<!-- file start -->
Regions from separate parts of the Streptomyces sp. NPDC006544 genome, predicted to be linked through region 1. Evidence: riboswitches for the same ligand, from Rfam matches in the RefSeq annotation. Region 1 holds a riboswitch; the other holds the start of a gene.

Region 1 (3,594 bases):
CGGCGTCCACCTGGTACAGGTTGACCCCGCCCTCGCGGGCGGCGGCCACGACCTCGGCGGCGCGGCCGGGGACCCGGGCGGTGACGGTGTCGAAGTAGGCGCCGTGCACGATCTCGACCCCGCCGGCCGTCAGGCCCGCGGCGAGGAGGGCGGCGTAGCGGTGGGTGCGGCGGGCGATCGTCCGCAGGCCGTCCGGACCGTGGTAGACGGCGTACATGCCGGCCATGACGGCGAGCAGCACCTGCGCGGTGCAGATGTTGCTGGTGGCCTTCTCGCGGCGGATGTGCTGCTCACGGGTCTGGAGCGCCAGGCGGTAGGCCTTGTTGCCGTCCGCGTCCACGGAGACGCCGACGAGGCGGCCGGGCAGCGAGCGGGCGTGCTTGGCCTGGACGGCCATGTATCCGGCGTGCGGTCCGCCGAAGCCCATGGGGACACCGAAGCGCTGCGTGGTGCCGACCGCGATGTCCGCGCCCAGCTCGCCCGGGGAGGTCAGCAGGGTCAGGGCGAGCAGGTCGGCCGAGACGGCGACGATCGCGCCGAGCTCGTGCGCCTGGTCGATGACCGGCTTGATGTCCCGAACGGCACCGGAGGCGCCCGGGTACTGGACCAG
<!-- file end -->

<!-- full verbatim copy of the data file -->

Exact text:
Regions from separate parts of the Streptomyces sp. NPDC006544 genome, predicted to be linked through region 1. Evidence: riboswitches for the same ligand, from Rfam matches in the RefSeq annotation. Region 1 holds a riboswitch; the other holds the start of a gene.

Region 1 (3,594 bases):
CGGCGTCCACCTGGTACAGGTTGACCCCGCCCTCGCGGGCGGCGGCCACGACCTCGGCGGCGCGGCCGGGGACCCGGGCGGTGACGGTGTCGAAGTAGGCGCCGTGCACGATCTCGACCCCGCCGGCCGTCAGGCCCGCGGCGAGGAGGGCGGCGTAGCGGTGGGTGCGGCGGGCGATCGTCCGCAGGCCGTCCGGACCGTGGTAGACGGCGTACATGCCGGCCATGACGGCGAGCAGCACCTGCGCGGTGCAGATGTTGCTGGTGGCCTTCTCGCGGCGGATGTGCTGCTCACGGGTCTGGAGCGCCAGGCGGTAGGCCTTGTTGCCGTCCGCGTCCACGGAGACGCCGACGAGGCGGCCGGGCAGCGAGCGGGCGTGCTTGGCCTGGACGGCCATGTATCCGGCGTGCGGTCCGCCGAAGCCCATGGGGACACCGAAGCGCTGCGTGGTGCCGACCGCGATGTCCGCGCCCAGCTCGCCCGGGGAGGTCAGCAGGGTCAGGGCGAGCAGGTCGGCCGAGACGGCGACGATCGCGCCGAGCTCGTGCGCCTGGTCGATGACCGGCTTGATGTCCCGAACGGCACCGGAGGCGCCCGGGTACTGGACCAG